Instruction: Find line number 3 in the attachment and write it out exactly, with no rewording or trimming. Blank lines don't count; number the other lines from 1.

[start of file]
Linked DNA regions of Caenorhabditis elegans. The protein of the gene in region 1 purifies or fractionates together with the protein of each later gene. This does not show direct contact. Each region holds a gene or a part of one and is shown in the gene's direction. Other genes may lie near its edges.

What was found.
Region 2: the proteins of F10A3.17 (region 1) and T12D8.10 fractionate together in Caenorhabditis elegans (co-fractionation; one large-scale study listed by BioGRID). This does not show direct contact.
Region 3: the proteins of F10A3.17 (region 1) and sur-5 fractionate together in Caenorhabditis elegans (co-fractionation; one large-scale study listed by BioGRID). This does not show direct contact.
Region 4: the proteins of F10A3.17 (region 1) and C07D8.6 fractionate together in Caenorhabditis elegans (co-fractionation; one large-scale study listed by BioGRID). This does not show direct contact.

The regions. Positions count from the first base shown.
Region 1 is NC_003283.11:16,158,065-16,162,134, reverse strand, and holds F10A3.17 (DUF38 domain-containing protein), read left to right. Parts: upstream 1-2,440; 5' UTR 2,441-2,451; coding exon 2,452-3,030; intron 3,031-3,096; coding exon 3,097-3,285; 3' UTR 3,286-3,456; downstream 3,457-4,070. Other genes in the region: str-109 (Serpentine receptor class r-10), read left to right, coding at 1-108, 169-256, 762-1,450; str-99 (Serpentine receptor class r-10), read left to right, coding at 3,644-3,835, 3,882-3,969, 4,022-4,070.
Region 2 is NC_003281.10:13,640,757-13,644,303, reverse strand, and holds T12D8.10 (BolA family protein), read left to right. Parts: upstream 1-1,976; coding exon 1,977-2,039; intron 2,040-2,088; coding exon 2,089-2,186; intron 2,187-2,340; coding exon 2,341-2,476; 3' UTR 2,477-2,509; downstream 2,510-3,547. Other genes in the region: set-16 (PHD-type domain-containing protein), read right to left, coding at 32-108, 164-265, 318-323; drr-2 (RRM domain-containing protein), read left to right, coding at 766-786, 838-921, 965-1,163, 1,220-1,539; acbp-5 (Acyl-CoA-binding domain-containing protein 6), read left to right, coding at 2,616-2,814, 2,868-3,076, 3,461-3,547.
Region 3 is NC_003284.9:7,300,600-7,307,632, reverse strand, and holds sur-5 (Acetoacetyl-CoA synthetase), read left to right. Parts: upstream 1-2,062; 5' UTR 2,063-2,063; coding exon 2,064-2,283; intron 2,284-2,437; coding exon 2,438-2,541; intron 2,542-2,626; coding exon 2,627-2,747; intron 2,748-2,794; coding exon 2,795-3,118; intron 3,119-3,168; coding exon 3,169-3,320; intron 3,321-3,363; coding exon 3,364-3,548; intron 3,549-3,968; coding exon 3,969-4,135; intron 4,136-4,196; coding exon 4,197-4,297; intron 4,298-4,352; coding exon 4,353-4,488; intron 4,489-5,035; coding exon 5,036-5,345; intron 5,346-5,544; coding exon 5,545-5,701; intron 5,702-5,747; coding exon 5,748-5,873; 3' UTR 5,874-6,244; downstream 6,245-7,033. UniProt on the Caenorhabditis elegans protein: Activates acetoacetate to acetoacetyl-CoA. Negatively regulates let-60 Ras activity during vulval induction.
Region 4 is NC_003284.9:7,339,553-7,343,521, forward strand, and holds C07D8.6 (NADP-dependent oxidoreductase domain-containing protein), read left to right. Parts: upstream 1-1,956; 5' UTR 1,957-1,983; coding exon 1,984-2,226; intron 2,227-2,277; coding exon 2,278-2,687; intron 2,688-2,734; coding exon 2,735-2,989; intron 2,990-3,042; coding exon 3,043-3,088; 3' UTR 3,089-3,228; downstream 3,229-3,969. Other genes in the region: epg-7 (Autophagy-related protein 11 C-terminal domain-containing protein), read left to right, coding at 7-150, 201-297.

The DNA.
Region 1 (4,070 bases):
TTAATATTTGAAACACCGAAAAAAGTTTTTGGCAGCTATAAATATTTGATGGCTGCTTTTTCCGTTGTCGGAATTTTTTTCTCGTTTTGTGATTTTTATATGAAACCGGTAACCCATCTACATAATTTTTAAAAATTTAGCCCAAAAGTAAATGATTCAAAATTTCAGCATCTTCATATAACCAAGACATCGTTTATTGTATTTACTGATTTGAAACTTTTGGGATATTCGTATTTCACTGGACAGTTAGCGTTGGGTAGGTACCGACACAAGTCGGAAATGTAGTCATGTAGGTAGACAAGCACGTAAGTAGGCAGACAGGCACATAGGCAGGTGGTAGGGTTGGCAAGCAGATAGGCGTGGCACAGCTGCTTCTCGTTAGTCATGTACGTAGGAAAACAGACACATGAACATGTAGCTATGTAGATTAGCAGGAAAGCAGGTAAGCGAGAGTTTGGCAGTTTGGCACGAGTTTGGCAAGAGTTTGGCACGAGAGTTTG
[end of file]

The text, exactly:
Region 2: the proteins of F10A3.17 (region 1) and T12D8.10 fractionate together in Caenorhabditis elegans (co-fractionation; one large-scale study listed by BioGRID). This does not show direct contact.